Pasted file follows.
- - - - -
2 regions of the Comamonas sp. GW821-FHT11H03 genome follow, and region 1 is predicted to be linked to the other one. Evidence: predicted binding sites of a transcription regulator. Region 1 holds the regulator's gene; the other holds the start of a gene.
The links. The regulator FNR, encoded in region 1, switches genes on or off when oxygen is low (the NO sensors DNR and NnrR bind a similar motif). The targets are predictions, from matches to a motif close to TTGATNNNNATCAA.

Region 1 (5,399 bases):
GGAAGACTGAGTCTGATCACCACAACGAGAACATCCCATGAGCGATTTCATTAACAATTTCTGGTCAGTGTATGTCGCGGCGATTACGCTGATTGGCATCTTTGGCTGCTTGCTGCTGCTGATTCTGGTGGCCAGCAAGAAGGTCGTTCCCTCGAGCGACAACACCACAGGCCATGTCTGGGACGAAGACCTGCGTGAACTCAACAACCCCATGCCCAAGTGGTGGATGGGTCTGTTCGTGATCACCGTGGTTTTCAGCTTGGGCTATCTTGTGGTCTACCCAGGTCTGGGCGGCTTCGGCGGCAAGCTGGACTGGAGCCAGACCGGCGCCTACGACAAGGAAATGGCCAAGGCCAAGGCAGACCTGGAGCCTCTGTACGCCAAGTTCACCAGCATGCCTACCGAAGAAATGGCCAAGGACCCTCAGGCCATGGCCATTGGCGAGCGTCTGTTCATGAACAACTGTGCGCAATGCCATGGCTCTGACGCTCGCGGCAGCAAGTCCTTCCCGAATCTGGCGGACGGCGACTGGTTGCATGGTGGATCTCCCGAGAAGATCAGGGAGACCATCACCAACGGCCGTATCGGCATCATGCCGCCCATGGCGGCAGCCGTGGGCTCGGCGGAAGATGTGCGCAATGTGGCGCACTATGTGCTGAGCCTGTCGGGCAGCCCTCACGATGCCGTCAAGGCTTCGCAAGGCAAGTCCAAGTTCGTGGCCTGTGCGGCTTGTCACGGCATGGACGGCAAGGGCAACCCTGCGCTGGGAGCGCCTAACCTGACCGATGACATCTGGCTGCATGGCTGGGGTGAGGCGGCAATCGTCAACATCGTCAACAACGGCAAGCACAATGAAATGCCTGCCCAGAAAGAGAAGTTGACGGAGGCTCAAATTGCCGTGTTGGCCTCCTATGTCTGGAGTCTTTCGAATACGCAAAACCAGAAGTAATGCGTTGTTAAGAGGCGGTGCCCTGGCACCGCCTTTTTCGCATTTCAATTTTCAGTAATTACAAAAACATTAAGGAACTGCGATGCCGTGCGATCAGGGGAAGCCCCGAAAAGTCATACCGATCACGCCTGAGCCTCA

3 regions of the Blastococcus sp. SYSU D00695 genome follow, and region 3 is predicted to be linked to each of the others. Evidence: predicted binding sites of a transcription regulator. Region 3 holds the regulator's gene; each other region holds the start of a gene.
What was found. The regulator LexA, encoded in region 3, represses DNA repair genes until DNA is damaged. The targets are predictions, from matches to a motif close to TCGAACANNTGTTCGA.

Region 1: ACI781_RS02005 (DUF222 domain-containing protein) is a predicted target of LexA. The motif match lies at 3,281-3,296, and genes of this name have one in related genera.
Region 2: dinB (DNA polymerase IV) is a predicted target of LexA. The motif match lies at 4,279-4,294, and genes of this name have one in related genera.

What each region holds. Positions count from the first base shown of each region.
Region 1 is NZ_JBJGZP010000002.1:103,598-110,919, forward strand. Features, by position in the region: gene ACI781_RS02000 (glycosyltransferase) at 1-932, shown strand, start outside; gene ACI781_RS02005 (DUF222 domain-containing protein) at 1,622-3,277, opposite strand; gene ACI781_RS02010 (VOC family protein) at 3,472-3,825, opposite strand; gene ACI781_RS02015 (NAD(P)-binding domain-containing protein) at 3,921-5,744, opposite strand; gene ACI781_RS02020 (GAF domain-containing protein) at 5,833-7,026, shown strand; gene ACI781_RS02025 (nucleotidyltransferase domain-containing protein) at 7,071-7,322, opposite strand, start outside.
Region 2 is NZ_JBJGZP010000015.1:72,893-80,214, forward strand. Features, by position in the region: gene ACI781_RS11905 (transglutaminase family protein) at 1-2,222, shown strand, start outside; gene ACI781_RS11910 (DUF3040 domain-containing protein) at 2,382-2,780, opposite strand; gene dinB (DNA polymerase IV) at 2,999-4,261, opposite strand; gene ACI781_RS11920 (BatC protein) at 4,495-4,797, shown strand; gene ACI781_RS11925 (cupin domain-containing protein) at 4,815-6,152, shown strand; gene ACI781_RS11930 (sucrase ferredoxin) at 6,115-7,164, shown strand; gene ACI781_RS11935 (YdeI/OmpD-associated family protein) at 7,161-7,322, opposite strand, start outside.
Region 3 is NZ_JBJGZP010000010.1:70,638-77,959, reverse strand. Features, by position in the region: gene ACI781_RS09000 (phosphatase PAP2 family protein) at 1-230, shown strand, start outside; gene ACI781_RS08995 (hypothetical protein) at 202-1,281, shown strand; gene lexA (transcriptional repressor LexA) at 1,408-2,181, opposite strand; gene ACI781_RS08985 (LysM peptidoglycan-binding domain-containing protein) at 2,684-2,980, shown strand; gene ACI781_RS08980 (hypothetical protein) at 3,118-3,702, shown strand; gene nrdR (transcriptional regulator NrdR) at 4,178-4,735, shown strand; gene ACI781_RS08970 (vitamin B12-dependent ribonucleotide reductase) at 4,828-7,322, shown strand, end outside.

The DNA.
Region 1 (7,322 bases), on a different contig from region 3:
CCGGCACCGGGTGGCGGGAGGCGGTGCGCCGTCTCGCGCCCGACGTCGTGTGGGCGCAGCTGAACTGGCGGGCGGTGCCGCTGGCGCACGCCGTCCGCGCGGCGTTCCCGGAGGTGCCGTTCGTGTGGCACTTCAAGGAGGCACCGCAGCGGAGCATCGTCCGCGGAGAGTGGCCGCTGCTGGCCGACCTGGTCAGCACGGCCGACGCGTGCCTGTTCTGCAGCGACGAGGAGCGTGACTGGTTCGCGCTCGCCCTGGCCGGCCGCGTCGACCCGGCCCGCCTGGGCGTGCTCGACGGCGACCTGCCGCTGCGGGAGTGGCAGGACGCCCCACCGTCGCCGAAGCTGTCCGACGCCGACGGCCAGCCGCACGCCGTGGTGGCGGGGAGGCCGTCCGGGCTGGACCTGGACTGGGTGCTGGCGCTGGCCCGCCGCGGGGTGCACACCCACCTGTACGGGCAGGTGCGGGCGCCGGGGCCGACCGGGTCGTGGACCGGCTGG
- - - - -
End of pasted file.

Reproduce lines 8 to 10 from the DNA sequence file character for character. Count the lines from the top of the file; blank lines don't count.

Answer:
Region 2: dinB (DNA polymerase IV) is a predicted target of LexA. The motif match lies at 4,279-4,294, and genes of this name have one in related genera.

What each region holds. Positions count from the first base shown of each region.
Region 1 is NZ_JBJGZP010000002.1:103,598-110,919, forward strand. Features, by position in the region: gene ACI781_RS02000 (glycosyltransferase) at 1-932, shown strand, start outside; gene ACI781_RS02005 (DUF222 domain-containing protein) at 1,622-3,277, opposite strand; gene ACI781_RS02010 (VOC family protein) at 3,472-3,825, opposite strand; gene ACI781_RS02015 (NAD(P)-binding domain-containing protein) at 3,921-5,744, opposite strand; gene ACI781_RS02020 (GAF domain-containing protein) at 5,833-7,026, shown strand; gene ACI781_RS02025 (nucleotidyltransferase domain-containing protein) at 7,071-7,322, opposite strand, start outside.